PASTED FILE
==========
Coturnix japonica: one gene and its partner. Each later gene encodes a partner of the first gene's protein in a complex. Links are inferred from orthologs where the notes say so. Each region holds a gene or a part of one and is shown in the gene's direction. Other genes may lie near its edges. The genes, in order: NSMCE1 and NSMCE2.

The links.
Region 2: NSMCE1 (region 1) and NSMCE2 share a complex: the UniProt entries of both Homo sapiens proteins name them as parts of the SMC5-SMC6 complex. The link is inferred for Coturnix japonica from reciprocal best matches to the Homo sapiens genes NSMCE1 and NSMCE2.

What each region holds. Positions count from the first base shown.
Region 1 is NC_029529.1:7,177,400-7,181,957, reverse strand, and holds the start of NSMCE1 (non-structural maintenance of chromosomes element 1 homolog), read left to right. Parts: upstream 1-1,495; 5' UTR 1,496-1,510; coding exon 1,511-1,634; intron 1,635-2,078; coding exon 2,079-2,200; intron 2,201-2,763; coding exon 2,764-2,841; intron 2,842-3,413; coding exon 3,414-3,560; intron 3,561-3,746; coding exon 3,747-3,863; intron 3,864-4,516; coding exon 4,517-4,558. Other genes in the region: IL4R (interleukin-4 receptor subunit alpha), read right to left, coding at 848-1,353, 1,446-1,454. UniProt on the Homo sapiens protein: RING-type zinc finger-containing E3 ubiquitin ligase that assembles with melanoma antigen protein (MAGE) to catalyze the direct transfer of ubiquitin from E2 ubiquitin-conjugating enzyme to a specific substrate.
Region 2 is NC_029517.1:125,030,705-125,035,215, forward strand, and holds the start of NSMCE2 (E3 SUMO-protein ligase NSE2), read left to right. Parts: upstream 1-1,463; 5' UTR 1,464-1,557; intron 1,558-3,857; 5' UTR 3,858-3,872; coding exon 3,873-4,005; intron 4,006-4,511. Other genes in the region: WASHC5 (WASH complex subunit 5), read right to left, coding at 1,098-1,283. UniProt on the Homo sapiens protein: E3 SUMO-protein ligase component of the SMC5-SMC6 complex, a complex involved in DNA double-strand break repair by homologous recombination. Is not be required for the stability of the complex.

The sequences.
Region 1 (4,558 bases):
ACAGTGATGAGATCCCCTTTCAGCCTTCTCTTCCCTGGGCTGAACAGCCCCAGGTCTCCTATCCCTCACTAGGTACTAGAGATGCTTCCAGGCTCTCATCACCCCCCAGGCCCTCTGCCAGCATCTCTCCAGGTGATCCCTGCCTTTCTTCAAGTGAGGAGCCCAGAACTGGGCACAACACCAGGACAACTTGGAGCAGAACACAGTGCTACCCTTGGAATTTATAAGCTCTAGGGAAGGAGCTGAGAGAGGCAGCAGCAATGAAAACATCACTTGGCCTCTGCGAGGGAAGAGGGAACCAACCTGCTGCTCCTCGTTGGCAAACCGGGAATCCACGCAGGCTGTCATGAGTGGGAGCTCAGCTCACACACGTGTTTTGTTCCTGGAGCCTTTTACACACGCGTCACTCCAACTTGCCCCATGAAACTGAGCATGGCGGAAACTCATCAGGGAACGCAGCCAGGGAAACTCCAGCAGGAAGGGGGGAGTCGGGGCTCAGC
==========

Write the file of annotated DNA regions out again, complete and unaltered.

Coturnix japonica: one gene and its partner. Each later gene encodes a partner of the first gene's protein in a complex. Links are inferred from orthologs where the notes say so. Each region holds a gene or a part of one and is shown in the gene's direction. Other genes may lie near its edges. The genes, in order: NSMCE1 and NSMCE2.

The links.
Region 2: NSMCE1 (region 1) and NSMCE2 share a complex: the UniProt entries of both Homo sapiens proteins name them as parts of the SMC5-SMC6 complex. The link is inferred for Coturnix japonica from reciprocal best matches to the Homo sapiens genes NSMCE1 and NSMCE2.

What each region holds. Positions count from the first base shown.
Region 1 is NC_029529.1:7,177,400-7,181,957, reverse strand, and holds the start of NSMCE1 (non-structural maintenance of chromosomes element 1 homolog), read left to right. Parts: upstream 1-1,495; 5' UTR 1,496-1,510; coding exon 1,511-1,634; intron 1,635-2,078; coding exon 2,079-2,200; intron 2,201-2,763; coding exon 2,764-2,841; intron 2,842-3,413; coding exon 3,414-3,560; intron 3,561-3,746; coding exon 3,747-3,863; intron 3,864-4,516; coding exon 4,517-4,558. Other genes in the region: IL4R (interleukin-4 receptor subunit alpha), read right to left, coding at 848-1,353, 1,446-1,454. UniProt on the Homo sapiens protein: RING-type zinc finger-containing E3 ubiquitin ligase that assembles with melanoma antigen protein (MAGE) to catalyze the direct transfer of ubiquitin from E2 ubiquitin-conjugating enzyme to a specific substrate.
Region 2 is NC_029517.1:125,030,705-125,035,215, forward strand, and holds the start of NSMCE2 (E3 SUMO-protein ligase NSE2), read left to right. Parts: upstream 1-1,463; 5' UTR 1,464-1,557; intron 1,558-3,857; 5' UTR 3,858-3,872; coding exon 3,873-4,005; intron 4,006-4,511. Other genes in the region: WASHC5 (WASH complex subunit 5), read right to left, coding at 1,098-1,283. UniProt on the Homo sapiens protein: E3 SUMO-protein ligase component of the SMC5-SMC6 complex, a complex involved in DNA double-strand break repair by homologous recombination. Is not be required for the stability of the complex.

The sequences.
Region 1 (4,558 bases):
ACAGTGATGAGATCCCCTTTCAGCCTTCTCTTCCCTGGGCTGAACAGCCCCAGGTCTCCTATCCCTCACTAGGTACTAGAGATGCTTCCAGGCTCTCATCACCCCCCAGGCCCTCTGCCAGCATCTCTCCAGGTGATCCCTGCCTTTCTTCAAGTGAGGAGCCCAGAACTGGGCACAACACCAGGACAACTTGGAGCAGAACACAGTGCTACCCTTGGAATTTATAAGCTCTAGGGAAGGAGCTGAGAGAGGCAGCAGCAATGAAAACATCACTTGGCCTCTGCGAGGGAAGAGGGAACCAACCTGCTGCTCCTCGTTGGCAAACCGGGAATCCACGCAGGCTGTCATGAGTGGGAGCTCAGCTCACACACGTGTTTTGTTCCTGGAGCCTTTTACACACGCGTCACTCCAACTTGCCCCATGAAACTGAGCATGGCGGAAACTCATCAGGGAACGCAGCCAGGGAAACTCCAGCAGGAAGGGGGGAGTCGGGGCTCAGC